|Middlesex County, Virginia|
Location in the state of Virginia
Virginia's location in the U.S.
Settlement of the area began around 1640 with the county being officially formed in 1669 from a part of Lancaster County. The county's only incorporated town, Urbanna, was established in 1680 serving initially as a port for shipping agricultural products and later as the county's commercial and governmental center.
Rosegill Estate, a Middlesex County plantation first constructed in 1649, served as the temporary seat of the colony under two royal Governors of Virginia, (Sir Henry Chicheley, who served under Thomas Culpeper, and Lord Francis Howard, 5th Baron Howard of Effingham). The home remains a private residence to this day.
During the American Civil War, Urbanna was initially planned as the point of landing for General George B. McClellan's 1862 Peninsula Campaign of 1862 to take Richmond, but ultimately, the failed campaign utilized Fort Monroe as its starting point, almost doubling the distance by land to the Confederate citadel. Delays in reaching the gates of Richmond allowed the Confederates ample time to erect substantial defensive batteries, contributing to the Union failure.
The current Middlesex County courthouse was built in 1850-1874 by architects William R. Jones and John P. Hill, and is listed in the National Register of Historic Places. A new courthouse complex was built in 2003-2004, but its opening has been stalled due to construction problems, leading to a legal dispute between the County board and the contractor.
Urbanna was incorporated on April 2, 1902, comprising an area of 0.49 square miles (1.27 km2). The Town of Urbanna remains the county's largest commercial center and its only incorporated area but the county seat of government has moved to the Village of Saluda on U.S. Route 17. To the east, almost to Stingray Point, the Village of Deltaville is situated on State Route 33 between the mouths of the Rappahannock and Piankatank Rivers. Once a major center for wooden boat building, the village remains a commercial and recreational center. The waterfront east to Stingray is home to many marinas, with a heavy concentration on Broad Creek.
Middlesex County is located at the eastern end of Virginia's Middle Peninsula region. The County is bounded by the Rappahannock River to the north, by the Chesapeake Bay to the east, by the Piankatank River and Dragon Run Swamp to the southwest, and by Essex County to the northwest. The County has a land area of 132 square miles (342 km2) and 135 miles (217 km) of shoreline.
As of the census² of 2000, there were 9,932 people, 4,253 households, and 2,913 families residing in the county. The population density was 29/km² (76/mi²). There were 6,362 housing units at an average density of 19/km² (49/mi²). The racial makeup of the county was 78.50% White, 20.13% Black or African American, 0.25% Native American, 0.12% Asian, 0.41% from other races, and 0.58% from two or more races. 0.55% of the population were Hispanic or Latino of any race.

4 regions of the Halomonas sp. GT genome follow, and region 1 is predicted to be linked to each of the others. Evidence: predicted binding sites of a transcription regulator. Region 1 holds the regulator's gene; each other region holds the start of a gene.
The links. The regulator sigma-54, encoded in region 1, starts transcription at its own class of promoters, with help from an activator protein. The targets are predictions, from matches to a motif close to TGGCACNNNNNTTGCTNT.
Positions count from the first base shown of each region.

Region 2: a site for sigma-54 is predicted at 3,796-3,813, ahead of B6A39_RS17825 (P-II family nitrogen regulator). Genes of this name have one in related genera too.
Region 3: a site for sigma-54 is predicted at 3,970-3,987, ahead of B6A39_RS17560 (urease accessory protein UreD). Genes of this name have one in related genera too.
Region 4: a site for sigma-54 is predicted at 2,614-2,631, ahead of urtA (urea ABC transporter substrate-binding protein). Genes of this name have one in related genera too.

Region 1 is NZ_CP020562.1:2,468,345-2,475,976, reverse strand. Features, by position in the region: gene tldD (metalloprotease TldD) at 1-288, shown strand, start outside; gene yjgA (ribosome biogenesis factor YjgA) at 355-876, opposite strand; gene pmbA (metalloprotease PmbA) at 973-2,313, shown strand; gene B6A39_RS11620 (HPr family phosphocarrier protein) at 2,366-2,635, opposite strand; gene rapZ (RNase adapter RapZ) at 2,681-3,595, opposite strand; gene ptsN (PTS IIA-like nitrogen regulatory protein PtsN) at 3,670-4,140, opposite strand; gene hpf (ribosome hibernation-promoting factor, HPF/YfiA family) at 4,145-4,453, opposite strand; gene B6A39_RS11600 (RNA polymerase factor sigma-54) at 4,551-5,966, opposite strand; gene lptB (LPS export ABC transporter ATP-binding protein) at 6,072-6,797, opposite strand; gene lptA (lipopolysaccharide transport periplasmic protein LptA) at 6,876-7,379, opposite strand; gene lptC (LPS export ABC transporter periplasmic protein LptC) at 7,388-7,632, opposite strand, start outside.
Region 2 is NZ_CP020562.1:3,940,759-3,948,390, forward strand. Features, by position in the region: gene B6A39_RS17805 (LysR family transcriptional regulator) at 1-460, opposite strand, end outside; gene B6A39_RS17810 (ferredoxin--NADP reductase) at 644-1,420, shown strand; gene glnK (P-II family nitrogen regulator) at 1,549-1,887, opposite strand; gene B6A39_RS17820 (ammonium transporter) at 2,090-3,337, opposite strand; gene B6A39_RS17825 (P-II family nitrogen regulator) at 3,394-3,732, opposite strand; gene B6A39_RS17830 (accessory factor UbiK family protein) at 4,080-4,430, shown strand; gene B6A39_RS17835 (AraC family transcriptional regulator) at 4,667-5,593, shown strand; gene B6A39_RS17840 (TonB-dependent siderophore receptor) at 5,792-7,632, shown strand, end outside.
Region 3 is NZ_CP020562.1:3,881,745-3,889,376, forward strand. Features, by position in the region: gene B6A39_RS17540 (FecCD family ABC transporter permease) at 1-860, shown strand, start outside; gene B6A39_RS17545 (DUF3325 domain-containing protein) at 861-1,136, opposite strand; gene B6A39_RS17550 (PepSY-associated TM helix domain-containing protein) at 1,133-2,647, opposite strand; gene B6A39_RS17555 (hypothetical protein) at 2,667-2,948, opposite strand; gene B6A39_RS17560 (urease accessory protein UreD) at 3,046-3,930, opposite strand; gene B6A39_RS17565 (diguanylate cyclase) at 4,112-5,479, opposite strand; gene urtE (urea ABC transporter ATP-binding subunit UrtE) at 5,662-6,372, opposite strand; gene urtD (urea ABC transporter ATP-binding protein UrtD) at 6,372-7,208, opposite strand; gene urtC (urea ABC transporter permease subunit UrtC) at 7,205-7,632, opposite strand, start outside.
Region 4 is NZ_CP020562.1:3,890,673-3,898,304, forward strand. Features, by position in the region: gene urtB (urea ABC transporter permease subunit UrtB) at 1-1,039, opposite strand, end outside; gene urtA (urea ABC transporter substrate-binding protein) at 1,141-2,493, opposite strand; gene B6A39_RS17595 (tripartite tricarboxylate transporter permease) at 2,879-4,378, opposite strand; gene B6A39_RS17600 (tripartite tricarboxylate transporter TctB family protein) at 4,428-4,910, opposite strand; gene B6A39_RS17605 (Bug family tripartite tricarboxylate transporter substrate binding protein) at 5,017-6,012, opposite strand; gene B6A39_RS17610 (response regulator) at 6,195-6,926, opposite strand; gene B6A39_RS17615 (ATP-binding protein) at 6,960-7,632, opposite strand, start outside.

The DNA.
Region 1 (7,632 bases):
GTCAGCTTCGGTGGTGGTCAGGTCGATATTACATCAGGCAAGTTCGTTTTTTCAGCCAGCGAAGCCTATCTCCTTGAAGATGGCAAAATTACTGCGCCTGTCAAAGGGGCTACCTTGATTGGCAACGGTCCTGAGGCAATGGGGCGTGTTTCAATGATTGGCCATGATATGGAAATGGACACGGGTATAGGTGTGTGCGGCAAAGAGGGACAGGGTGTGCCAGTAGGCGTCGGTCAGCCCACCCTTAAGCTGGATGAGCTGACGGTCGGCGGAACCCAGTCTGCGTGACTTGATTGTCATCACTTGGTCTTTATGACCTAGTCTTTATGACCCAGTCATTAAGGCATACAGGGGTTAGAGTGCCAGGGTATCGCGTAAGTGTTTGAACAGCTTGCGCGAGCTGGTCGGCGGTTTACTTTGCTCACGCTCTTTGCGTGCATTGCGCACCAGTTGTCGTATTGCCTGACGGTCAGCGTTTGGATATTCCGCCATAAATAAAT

There were 4,253 households out of which 32.40% had children under the age of 18 living with them, 56.10% were married couples living together, 9.50% had a female householder with no husband present, and 31.50% were non-families. 27.10% of all households were made up of individuals and 14.40% had someone living alone who was 65 years of age or older. The average household size was 2.27 and the average family size was 2.73.
In the county, the population was spread out with 19.20% under the age of 18, 5.10% from 18 to 24, 22.90% from 25 to 44, 30.30% from 45 to 64, and 22.50% who were 65 years of age or older. The median age was 47 years. For every 100 females there were 92.50 males. For every 100 females age 18 and over, there were 90.50 males.
The median income for a household in the county was $36,875, and the median income for a family was $43,440. Males had a median income of $30,842 versus $23,659 for females. The per capita income for the county was $22,708. About 9.70% of families and 13.00% of the population were below the poverty line, including 20.70% of those under age 18 and 10.70% of those age 65 or over.
- Gray, Louise E., et al. Historic Buildings in Middlesex County, Virginia: 1650-1875. (Delmar Publishing, Charlotte, NC, 1976.)
- Rutman, Darrett Bruce; Rutman, Anita H. A Place in Time: Middlesex County, Virginia 1650-1750. (W.W. Norton & Co, 1986).
|This page uses content from the English language Wikipedia. The original content was at Middlesex County, Virginia. The list of authors can be seen in the page history. As with this Familypedia wiki, the content of Wikipedia is available under the Creative Commons License.|